Mongolia cardinal symbol of mission Church

Mongolia new cardinal

Catholic missionaries in Mongolia have expressed their joy over the appointment of Italian Bishop Giorgio Marengo as a new cardinal.

“I am surprised and amazed by an unexpected moment of grace, Cardinal-elect Marengo said.

“I believe that the pope’s gesture was a missionary gesture, to express attention and care to a small community and to all the small communities of faithful scattered throughout the world, in those lands where they are a small flock.”

The Consolata missionary, who has been leading the Mongolian Church since 2 April 2020, turns 48 in June.

Marengo’s elevation to cardinal makes him the youngest member of the Church’s prestigious College of Cardinals.

Sister Tireza Gabriel Usamo, an Ethiopian Consolata nun serving in Mongolia since 2018, said she was surprised by the appointment.

“He is a gift for the Mongolian Catholic Church.

“Since becoming a bishop two years ago, he has played an important role in strengthening the church as its leader. He has made good attempts to improve relationship with the government and to promote inter-religious dialogue,” Sister Usamo told UCA News.

The religious sister pointed out that, as part of his efforts to promote harmony, Bishop Marengo recently visited the pope in Rome with a delegation of Catholics and Buddhists.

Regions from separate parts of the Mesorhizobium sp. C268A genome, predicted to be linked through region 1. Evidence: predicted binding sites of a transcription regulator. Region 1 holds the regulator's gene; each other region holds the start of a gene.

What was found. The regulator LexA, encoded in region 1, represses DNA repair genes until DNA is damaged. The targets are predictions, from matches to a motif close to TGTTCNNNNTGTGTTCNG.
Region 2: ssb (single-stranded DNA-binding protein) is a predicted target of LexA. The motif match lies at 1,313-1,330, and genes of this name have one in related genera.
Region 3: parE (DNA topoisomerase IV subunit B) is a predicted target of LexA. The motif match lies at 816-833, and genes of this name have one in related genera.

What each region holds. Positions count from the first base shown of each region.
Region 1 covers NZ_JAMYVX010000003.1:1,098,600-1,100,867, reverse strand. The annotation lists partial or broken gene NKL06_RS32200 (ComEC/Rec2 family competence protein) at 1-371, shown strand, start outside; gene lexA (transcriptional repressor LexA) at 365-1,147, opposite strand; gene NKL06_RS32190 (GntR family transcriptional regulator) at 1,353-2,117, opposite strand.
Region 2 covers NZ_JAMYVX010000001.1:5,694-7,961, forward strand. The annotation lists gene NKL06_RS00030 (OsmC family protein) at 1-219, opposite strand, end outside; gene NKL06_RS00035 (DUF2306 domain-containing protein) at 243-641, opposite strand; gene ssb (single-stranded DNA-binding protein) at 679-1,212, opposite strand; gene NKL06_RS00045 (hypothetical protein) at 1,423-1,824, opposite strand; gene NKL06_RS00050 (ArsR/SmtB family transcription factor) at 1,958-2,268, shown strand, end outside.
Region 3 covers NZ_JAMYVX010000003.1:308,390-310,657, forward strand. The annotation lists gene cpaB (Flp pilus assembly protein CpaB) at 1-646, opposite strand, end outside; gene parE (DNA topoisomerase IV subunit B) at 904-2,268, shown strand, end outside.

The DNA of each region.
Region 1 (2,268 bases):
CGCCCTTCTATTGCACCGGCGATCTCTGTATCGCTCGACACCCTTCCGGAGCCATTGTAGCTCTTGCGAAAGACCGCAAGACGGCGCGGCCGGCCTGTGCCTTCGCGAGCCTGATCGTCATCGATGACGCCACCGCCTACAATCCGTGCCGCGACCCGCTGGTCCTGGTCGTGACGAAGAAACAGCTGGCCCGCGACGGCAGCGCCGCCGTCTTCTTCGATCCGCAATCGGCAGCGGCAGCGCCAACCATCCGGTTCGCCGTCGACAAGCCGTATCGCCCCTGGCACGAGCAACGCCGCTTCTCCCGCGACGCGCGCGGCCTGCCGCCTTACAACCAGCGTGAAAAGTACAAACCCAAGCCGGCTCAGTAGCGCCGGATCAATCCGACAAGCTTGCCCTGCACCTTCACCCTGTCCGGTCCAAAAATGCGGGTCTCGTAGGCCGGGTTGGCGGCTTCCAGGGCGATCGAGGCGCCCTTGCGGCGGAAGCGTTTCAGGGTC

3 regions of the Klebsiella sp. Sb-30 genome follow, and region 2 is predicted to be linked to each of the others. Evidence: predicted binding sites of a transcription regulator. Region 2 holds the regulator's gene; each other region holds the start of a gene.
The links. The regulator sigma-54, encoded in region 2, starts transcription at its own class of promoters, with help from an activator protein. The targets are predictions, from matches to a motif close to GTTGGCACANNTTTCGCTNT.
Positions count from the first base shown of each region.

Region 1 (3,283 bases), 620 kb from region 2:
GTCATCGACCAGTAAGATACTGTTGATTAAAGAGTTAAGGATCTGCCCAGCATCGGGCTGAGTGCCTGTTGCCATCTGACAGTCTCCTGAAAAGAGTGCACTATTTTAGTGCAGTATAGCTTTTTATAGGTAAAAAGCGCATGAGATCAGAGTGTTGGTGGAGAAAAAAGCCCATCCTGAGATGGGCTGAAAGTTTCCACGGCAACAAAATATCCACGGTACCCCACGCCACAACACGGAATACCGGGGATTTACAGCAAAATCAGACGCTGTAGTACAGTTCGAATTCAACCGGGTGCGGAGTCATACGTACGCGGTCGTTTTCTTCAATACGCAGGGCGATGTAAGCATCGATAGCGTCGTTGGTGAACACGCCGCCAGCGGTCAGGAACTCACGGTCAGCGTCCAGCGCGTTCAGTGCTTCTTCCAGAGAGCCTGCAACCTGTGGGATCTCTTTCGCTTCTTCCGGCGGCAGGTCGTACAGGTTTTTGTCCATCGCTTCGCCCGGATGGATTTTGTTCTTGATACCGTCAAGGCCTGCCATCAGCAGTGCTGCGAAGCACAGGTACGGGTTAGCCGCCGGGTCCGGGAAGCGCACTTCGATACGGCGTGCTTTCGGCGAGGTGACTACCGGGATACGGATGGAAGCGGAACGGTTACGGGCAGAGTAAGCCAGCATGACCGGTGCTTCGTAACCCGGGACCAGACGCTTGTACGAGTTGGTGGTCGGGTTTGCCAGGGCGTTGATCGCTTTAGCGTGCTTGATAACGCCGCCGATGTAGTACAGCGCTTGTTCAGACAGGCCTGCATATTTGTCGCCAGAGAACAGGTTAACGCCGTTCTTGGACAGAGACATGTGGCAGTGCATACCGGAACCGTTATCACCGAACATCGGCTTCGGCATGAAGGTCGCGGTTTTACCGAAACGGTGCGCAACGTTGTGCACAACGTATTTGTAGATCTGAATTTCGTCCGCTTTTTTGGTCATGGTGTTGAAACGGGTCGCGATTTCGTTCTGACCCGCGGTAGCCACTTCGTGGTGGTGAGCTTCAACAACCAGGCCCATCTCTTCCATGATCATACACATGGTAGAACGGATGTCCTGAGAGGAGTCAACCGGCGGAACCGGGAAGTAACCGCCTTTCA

“When I heard it first, I said ‘whoo!’ What does it mean for the Church of Mongolia to have a cardinal? What is God’s will? What does the pope want for this church?” Father Tin Nguyen told UCA News.

The Vietnamese priest said this appointment brings immense joy for the tiny church as it prepares to celebrate the 30th anniversary of its revival.

He said the church in the “land of Genghis Khan” is small with about 1,400 Christians in eight parishes. The church has a very vibrant life thanks to the services of 66 foreign missionaries (25 priests, 34 nuns, three brothers and three lay missionaries) from 26 countries and only two native Mongolian priests.

Father Nguyen said he loves Pope Francis’ vision of “not leaving anyone behind.”

“Even though our church is small, he recognises it, and he wants to hear from us, from everyone afar. He gives us a chair at the table to sit beside him, to be with him closer and to assist him to govern the universal Church. This is wonderful for the little flock here.”

“Missionaries face many difficulties. They are not looking for honour or respect, but they do not have real peace, happiness and freedom to work. The government is so demanding, controlling, checking and taxing. Our voice, our presence is not seen or heard,” he explained.

Pope Francis named 21 new cardinals on May 29.

The new cardinals will receive their red hats at the next consistory in the Vatican on August 27. Marengo is one of six new cardinals from Asia.


UCA News

Agenzia Fides


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